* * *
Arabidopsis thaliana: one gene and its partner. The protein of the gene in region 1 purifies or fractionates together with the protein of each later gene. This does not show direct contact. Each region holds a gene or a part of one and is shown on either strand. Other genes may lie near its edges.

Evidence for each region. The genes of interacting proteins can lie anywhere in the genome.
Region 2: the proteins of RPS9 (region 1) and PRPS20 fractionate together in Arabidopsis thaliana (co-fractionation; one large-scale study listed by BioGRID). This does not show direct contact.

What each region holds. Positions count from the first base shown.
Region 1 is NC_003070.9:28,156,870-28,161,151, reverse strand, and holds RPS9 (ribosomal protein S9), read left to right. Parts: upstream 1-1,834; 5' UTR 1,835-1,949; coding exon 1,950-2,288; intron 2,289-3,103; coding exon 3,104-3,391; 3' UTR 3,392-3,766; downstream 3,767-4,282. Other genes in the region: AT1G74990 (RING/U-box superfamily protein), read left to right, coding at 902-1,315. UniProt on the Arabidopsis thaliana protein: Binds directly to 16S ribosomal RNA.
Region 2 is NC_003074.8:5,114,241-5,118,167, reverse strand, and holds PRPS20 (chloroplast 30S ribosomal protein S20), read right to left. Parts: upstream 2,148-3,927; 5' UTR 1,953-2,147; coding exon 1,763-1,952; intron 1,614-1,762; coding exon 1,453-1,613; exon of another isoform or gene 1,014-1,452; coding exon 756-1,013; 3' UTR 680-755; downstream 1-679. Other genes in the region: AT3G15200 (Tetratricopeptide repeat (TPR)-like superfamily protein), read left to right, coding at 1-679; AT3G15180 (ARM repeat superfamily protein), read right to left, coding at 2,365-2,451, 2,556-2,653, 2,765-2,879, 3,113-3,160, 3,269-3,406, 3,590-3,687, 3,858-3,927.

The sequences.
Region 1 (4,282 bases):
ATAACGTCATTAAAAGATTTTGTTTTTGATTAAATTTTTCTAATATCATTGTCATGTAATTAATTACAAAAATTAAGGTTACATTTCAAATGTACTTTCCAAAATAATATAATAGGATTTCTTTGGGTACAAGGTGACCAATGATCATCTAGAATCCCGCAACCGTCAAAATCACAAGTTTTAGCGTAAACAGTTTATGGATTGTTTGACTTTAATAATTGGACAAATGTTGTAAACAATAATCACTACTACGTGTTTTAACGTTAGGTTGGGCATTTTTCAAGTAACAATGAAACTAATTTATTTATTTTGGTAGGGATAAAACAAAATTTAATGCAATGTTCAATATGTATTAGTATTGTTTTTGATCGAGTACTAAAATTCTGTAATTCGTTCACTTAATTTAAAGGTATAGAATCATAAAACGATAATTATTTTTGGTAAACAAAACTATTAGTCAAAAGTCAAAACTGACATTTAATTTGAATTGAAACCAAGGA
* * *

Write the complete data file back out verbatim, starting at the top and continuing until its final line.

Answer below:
Arabidopsis thaliana: one gene and its partner. The protein of the gene in region 1 purifies or fractionates together with the protein of each later gene. This does not show direct contact. Each region holds a gene or a part of one and is shown on either strand. Other genes may lie near its edges.

Evidence for each region. The genes of interacting proteins can lie anywhere in the genome.
Region 2: the proteins of RPS9 (region 1) and PRPS20 fractionate together in Arabidopsis thaliana (co-fractionation; one large-scale study listed by BioGRID). This does not show direct contact.

What each region holds. Positions count from the first base shown.
Region 1 is NC_003070.9:28,156,870-28,161,151, reverse strand, and holds RPS9 (ribosomal protein S9), read left to right. Parts: upstream 1-1,834; 5' UTR 1,835-1,949; coding exon 1,950-2,288; intron 2,289-3,103; coding exon 3,104-3,391; 3' UTR 3,392-3,766; downstream 3,767-4,282. Other genes in the region: AT1G74990 (RING/U-box superfamily protein), read left to right, coding at 902-1,315. UniProt on the Arabidopsis thaliana protein: Binds directly to 16S ribosomal RNA.
Region 2 is NC_003074.8:5,114,241-5,118,167, reverse strand, and holds PRPS20 (chloroplast 30S ribosomal protein S20), read right to left. Parts: upstream 2,148-3,927; 5' UTR 1,953-2,147; coding exon 1,763-1,952; intron 1,614-1,762; coding exon 1,453-1,613; exon of another isoform or gene 1,014-1,452; coding exon 756-1,013; 3' UTR 680-755; downstream 1-679. Other genes in the region: AT3G15200 (Tetratricopeptide repeat (TPR)-like superfamily protein), read left to right, coding at 1-679; AT3G15180 (ARM repeat superfamily protein), read right to left, coding at 2,365-2,451, 2,556-2,653, 2,765-2,879, 3,113-3,160, 3,269-3,406, 3,590-3,687, 3,858-3,927.

The sequences.
Region 1 (4,282 bases):
ATAACGTCATTAAAAGATTTTGTTTTTGATTAAATTTTTCTAATATCATTGTCATGTAATTAATTACAAAAATTAAGGTTACATTTCAAATGTACTTTCCAAAATAATATAATAGGATTTCTTTGGGTACAAGGTGACCAATGATCATCTAGAATCCCGCAACCGTCAAAATCACAAGTTTTAGCGTAAACAGTTTATGGATTGTTTGACTTTAATAATTGGACAAATGTTGTAAACAATAATCACTACTACGTGTTTTAACGTTAGGTTGGGCATTTTTCAAGTAACAATGAAACTAATTTATTTATTTTGGTAGGGATAAAACAAAATTTAATGCAATGTTCAATATGTATTAGTATTGTTTTTGATCGAGTACTAAAATTCTGTAATTCGTTCACTTAATTTAAAGGTATAGAATCATAAAACGATAATTATTTTTGGTAAACAAAACTATTAGTCAAAAGTCAAAACTGACATTTAATTTGAATTGAAACCAAGGA